South Portland farmers market may get new day, site
SOUTH PORTLAND — The weekly outdoor farmers market will be back for a fourth year in May, but discussions at a Monday night council workshop suggested it may have a new day and place.
After a summary of an online market survey created and tabulated by city resident Ruth Price, farmers market association director Caitlin Jordan said she will check with vendors about operating the market on Sundays instead of Thursdays.
Several councilors, meanwhile, suggested moving the market from Hinckley Drive to the nearby City Hall parking lot off Thomas Street.
The market, established in Thomas Knight Park in 2011, has operated on Thursday afternoons on Hinckley Drive for the last two years.
A short workshop will be held in the near future before councilors vote on a market time and location.
Jordan, who is also a Cape Elizabeth town councilor, estimated four or five vendors might support a shift to Sundays. Jordan is also head of the association operating a Sunday farmers market outside Scarborough Town Hall, and said Thursdays were originally chosen for the city market because there were no competing markets operating that day.
Price's second survey was posted at the city website through October and drew 107 responses, including 83 from market patrons.
In contrast to the survey circulated last summer at the market, which drew 179 responses, 54 percent of the online respondents who use the market said they prefer it to remain on Hinckley Drive between Ocean Street and Cottage Road. Ninety-four percent of market patrons last summer said they wanted the market to stay on Hinckley Drive.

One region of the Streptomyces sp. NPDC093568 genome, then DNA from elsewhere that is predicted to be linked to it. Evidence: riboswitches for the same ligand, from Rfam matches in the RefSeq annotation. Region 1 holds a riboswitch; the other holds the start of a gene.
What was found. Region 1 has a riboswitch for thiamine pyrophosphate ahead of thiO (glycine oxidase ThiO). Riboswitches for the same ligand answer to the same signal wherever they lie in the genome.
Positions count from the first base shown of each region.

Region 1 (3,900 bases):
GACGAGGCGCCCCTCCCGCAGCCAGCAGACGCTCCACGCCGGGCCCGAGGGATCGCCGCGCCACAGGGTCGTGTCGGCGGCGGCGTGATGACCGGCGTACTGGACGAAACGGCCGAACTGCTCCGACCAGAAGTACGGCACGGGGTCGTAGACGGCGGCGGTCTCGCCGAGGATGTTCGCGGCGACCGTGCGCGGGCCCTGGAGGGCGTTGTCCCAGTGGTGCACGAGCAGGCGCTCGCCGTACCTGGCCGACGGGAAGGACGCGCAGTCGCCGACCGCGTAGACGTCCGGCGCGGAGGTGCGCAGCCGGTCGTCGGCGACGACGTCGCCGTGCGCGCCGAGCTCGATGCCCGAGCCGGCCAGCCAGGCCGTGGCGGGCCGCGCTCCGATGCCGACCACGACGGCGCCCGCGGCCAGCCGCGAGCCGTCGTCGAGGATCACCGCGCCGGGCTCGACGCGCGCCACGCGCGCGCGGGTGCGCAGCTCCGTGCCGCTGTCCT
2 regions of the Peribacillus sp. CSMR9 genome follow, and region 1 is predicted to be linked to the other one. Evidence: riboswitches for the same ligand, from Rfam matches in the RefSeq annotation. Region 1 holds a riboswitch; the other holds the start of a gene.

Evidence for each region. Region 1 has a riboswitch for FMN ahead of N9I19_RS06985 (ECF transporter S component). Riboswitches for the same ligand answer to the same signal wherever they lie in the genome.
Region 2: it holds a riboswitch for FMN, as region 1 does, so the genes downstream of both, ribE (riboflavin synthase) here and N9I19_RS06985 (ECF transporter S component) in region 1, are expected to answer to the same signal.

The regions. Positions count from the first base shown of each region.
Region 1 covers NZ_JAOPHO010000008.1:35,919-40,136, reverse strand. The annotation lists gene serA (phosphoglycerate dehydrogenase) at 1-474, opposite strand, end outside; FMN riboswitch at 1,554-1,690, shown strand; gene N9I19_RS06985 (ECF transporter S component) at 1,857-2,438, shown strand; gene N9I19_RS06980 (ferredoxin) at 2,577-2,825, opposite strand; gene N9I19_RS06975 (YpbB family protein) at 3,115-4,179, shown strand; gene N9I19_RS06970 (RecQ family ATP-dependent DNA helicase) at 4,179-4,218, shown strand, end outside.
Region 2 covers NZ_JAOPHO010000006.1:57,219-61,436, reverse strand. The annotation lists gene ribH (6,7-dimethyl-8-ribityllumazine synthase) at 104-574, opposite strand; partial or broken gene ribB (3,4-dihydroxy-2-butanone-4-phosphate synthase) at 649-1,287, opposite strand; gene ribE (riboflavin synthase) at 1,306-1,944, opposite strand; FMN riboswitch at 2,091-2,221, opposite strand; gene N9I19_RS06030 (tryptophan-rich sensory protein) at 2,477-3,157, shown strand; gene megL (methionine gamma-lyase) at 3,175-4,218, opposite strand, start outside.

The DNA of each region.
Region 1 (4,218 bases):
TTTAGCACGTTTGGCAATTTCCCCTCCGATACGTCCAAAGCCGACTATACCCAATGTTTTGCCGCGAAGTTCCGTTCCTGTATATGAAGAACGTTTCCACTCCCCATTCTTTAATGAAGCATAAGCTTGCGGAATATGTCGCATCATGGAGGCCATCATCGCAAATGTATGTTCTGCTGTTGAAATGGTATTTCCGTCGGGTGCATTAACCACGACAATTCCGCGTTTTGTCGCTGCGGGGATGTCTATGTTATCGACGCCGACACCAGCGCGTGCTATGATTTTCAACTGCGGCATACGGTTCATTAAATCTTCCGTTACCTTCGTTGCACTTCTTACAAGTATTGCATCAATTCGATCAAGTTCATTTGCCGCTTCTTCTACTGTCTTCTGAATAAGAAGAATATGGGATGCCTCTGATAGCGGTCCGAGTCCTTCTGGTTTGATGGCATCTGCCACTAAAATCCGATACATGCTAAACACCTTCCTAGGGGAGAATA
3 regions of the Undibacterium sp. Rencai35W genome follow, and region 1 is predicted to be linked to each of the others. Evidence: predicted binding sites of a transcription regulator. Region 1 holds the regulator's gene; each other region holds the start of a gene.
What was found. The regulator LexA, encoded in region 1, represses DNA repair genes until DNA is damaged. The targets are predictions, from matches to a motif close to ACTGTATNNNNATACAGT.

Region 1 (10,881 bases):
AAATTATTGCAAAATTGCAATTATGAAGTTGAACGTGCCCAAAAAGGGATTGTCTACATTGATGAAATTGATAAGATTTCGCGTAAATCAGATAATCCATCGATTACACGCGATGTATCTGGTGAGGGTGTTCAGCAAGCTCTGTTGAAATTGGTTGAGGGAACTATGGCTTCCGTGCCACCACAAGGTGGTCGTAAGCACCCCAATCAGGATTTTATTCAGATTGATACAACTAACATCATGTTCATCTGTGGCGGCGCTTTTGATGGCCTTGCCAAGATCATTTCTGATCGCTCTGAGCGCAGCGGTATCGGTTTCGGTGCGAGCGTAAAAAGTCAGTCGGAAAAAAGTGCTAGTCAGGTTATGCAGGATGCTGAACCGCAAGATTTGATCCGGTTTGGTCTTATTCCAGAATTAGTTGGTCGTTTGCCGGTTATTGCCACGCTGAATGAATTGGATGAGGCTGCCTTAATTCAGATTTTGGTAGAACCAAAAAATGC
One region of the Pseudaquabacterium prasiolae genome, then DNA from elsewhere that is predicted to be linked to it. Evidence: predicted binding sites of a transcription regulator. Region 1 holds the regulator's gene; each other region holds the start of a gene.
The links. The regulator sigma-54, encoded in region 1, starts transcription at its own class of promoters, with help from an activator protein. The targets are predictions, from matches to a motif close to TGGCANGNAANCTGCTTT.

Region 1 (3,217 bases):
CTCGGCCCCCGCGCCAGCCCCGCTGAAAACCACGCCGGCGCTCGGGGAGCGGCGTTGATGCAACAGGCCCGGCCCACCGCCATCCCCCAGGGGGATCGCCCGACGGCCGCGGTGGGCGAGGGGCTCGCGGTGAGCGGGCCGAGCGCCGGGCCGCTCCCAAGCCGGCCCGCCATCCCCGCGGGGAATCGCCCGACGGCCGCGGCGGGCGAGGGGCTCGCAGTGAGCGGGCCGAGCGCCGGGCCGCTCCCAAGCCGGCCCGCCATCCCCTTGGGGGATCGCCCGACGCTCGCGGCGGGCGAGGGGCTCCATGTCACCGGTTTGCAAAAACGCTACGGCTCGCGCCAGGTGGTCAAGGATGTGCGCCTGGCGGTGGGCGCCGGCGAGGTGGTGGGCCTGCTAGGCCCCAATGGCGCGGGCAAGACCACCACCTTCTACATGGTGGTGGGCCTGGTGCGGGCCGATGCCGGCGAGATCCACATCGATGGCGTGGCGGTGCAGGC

Of the 24 online respondents who do not use the market, 70 percent said they favored a different site.
Price discounted some of the data gleaned from the summer survey at the market, in part because the table where surveys could be filled out had a sign urging customers to help save the market, and in part because she said her husband's enthusiasm for the market while he collected responses may have colored some respondent's opinions in the survey.
The online survey mirrored the one from the summer in showing most respondents were middle-aged women. In the online survey, there was an almost even split between respondents reporting incomes of $30,000 to $40,000, and those with incomes exceeding $100,000 – almost 16 percent each. Unlike the summer survey, where most respondents said they visited the market weekly, online respondents said they generally visited twice a month.
Councilors were unanimous in their support of the market, and Councilors Tom Blake and Linda Cohen again suggested it be allowed to use Mill Creek Park.
City Manager Jim Gailey has opposed putting the market in the park because of the potential for damage to park grounds.